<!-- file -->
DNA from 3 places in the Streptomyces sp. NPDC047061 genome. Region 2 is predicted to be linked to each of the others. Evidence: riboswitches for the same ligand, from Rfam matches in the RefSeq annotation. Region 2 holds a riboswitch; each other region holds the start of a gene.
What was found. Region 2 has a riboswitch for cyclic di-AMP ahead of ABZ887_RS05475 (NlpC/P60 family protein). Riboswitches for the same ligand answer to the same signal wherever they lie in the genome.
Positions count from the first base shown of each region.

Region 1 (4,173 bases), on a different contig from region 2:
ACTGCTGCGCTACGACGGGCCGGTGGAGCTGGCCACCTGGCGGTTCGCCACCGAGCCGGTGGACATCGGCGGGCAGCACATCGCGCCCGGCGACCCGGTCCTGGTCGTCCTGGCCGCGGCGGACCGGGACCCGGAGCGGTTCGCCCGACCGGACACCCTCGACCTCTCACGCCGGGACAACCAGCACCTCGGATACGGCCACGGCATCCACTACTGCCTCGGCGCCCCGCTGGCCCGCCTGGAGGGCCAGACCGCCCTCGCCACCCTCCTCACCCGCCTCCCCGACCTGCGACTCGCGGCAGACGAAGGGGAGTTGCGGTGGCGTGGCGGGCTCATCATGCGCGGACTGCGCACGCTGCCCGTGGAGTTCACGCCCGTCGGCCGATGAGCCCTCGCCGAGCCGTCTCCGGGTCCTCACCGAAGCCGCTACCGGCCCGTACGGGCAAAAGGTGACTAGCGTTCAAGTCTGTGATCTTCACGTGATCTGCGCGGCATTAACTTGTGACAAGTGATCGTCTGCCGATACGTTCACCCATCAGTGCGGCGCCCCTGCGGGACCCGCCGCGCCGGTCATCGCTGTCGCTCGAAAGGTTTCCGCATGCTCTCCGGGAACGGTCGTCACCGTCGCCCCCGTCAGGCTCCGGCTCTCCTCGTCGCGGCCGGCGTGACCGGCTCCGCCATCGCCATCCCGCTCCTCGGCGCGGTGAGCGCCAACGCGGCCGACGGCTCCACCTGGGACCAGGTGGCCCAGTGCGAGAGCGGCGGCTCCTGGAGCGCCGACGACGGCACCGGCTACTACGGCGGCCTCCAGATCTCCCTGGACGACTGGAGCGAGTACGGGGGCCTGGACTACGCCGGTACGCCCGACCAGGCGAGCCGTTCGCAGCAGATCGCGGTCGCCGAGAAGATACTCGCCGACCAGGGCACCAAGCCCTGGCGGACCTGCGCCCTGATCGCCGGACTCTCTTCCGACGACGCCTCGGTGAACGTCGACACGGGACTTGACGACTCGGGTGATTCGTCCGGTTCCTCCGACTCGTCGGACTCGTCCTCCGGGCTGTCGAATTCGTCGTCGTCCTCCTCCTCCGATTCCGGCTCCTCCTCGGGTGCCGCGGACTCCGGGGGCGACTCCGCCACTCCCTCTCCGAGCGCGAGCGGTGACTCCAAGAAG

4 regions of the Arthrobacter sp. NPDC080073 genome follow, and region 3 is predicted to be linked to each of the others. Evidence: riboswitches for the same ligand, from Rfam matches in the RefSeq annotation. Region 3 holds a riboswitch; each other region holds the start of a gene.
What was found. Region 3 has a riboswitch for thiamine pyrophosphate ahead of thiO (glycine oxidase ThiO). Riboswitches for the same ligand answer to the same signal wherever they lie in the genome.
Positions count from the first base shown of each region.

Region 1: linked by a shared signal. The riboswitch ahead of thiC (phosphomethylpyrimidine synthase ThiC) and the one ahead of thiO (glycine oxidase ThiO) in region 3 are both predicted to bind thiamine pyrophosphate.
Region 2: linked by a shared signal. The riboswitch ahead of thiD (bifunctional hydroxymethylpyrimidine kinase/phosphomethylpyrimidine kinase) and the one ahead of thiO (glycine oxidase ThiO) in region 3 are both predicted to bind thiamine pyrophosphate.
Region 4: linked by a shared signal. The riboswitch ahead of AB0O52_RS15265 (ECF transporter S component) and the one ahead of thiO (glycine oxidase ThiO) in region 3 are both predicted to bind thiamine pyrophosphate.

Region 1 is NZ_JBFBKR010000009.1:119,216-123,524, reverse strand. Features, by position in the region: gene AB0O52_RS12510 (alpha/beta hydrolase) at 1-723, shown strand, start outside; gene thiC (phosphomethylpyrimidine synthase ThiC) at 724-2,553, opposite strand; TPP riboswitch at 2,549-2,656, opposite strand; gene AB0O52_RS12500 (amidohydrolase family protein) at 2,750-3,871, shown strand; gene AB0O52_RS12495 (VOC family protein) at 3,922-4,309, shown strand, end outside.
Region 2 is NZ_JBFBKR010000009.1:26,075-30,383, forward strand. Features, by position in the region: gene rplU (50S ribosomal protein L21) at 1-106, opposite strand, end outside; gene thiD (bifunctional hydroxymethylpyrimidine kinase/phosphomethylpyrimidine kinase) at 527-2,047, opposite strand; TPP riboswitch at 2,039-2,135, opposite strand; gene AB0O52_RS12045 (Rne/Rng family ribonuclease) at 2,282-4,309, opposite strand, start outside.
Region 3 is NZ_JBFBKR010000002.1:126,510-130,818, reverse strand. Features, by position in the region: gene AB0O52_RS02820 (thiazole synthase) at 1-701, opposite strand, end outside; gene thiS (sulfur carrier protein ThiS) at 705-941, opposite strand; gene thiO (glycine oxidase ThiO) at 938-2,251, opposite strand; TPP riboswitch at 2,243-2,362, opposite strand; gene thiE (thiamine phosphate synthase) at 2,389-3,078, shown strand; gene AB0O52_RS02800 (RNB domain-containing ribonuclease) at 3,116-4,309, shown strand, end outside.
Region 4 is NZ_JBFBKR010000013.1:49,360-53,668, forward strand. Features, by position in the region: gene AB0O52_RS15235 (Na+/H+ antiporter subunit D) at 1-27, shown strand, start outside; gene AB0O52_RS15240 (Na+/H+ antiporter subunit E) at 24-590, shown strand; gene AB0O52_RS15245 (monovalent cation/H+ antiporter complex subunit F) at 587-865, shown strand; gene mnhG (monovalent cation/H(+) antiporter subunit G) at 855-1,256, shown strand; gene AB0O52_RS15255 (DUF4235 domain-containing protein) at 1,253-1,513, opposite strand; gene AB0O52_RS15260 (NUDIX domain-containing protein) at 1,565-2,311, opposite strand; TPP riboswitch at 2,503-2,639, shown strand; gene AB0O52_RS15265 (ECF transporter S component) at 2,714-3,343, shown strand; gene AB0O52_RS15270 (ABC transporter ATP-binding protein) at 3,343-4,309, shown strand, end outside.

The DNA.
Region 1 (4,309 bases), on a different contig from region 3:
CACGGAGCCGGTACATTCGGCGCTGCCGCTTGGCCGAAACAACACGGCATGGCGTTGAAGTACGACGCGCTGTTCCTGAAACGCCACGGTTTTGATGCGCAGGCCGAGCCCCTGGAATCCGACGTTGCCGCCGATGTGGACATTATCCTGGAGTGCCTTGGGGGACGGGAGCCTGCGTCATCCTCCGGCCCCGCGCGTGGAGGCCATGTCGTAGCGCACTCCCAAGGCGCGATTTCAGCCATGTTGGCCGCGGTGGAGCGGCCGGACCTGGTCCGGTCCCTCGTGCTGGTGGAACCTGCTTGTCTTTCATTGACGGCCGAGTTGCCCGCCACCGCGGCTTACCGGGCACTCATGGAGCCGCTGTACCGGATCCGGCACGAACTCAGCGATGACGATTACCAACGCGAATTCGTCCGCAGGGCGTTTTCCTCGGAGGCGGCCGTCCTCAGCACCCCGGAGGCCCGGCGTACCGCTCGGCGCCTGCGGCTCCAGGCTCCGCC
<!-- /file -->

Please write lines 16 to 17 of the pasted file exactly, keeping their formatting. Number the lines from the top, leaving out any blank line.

The DNA.
Region 1 (4,309 bases), on a different contig from region 3: